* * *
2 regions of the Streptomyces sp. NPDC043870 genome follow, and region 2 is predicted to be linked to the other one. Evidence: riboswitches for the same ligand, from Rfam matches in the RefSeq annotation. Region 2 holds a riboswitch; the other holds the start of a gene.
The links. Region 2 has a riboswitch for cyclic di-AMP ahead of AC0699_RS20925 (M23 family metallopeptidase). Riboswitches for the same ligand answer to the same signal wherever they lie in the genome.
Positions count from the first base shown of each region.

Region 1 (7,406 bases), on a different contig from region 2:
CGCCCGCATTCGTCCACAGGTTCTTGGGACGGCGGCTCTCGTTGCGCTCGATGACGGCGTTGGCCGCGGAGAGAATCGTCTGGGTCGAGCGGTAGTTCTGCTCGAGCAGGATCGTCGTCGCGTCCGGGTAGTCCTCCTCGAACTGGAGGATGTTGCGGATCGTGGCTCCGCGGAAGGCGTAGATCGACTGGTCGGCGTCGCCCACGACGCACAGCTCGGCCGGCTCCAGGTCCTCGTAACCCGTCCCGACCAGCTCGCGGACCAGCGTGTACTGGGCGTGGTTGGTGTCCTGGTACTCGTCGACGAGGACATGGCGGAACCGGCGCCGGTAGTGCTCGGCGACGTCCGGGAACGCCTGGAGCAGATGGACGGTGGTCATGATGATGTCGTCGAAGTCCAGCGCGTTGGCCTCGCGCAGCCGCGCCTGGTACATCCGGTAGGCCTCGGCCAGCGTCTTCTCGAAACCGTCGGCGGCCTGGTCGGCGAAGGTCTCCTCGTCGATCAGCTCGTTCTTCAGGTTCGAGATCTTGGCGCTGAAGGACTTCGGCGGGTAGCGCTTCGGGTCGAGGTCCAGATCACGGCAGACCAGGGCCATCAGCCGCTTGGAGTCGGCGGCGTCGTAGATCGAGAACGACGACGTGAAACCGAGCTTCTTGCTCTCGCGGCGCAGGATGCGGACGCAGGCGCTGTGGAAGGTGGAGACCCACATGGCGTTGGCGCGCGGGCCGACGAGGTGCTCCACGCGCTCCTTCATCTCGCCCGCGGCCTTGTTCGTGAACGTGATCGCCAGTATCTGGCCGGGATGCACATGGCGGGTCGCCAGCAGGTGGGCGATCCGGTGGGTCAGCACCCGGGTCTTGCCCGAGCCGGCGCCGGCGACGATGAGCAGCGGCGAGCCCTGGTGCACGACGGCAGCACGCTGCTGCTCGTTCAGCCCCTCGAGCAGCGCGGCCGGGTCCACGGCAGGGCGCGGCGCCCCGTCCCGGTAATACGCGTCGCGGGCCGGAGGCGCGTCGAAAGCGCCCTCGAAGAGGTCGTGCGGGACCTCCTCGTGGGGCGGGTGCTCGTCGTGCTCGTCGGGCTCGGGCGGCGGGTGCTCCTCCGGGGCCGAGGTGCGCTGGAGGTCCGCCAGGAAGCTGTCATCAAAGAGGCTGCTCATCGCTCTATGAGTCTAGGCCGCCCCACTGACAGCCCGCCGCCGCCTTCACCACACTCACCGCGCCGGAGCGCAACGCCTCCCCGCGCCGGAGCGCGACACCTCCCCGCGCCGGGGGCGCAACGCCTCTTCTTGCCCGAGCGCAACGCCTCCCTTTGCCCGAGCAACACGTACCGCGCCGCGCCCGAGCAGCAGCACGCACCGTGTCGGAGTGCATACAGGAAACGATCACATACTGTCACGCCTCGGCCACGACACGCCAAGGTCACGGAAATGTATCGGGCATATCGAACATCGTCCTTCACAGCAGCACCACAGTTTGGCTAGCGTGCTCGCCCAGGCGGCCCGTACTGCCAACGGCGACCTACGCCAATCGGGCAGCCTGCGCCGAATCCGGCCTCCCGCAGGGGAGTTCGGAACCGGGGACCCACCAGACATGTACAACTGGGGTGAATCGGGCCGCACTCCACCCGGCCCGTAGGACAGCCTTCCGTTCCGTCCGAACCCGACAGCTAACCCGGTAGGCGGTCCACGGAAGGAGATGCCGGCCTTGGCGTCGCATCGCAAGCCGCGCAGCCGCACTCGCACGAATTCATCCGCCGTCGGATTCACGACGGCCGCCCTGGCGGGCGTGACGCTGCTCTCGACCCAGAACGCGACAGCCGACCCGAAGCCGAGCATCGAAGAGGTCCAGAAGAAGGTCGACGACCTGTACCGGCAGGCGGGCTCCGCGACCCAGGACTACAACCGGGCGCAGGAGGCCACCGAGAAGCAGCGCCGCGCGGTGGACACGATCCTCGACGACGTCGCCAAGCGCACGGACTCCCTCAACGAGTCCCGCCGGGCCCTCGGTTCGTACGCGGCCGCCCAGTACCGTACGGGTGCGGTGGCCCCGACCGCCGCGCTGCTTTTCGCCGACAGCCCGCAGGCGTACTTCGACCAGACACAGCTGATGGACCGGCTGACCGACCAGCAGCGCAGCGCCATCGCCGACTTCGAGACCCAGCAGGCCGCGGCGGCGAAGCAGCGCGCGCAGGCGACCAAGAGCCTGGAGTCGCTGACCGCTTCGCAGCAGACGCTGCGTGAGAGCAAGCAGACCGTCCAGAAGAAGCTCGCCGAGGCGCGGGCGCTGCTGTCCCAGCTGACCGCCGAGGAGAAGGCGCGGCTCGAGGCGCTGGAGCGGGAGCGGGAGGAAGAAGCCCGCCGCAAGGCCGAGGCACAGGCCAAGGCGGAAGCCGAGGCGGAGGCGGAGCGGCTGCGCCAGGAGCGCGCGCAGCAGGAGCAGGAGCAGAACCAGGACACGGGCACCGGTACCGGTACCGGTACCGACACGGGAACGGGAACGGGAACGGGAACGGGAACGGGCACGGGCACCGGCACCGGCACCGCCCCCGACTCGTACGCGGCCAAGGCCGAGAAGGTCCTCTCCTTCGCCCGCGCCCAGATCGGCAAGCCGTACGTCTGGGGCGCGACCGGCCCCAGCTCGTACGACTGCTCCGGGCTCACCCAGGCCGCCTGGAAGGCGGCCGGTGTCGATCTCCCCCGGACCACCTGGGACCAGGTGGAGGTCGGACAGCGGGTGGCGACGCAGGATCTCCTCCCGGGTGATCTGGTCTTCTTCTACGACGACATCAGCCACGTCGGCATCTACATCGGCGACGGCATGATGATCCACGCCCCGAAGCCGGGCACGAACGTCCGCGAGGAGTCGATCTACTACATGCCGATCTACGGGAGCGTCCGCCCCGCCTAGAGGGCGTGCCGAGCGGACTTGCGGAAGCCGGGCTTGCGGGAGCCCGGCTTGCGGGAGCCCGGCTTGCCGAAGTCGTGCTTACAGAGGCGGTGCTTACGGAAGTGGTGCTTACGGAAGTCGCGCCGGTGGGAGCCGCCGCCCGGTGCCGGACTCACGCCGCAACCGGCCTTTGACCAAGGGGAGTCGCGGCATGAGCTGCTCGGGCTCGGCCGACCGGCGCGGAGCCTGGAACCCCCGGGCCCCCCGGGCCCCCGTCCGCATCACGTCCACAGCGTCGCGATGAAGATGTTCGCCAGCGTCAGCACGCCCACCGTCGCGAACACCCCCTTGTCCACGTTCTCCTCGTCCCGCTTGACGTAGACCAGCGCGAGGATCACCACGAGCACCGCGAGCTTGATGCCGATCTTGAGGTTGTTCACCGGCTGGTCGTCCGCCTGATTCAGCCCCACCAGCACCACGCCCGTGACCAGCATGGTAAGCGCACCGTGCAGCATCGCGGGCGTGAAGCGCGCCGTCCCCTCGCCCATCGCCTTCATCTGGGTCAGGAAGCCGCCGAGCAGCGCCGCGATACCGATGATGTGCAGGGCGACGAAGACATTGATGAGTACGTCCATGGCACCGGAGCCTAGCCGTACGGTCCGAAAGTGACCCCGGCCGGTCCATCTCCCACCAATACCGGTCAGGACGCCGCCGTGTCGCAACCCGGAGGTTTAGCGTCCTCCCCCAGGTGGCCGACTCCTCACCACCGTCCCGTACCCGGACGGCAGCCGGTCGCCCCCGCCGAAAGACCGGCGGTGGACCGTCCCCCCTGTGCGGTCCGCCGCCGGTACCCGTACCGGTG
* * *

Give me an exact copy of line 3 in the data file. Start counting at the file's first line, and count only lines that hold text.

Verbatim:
Positions count from the first base shown of each region.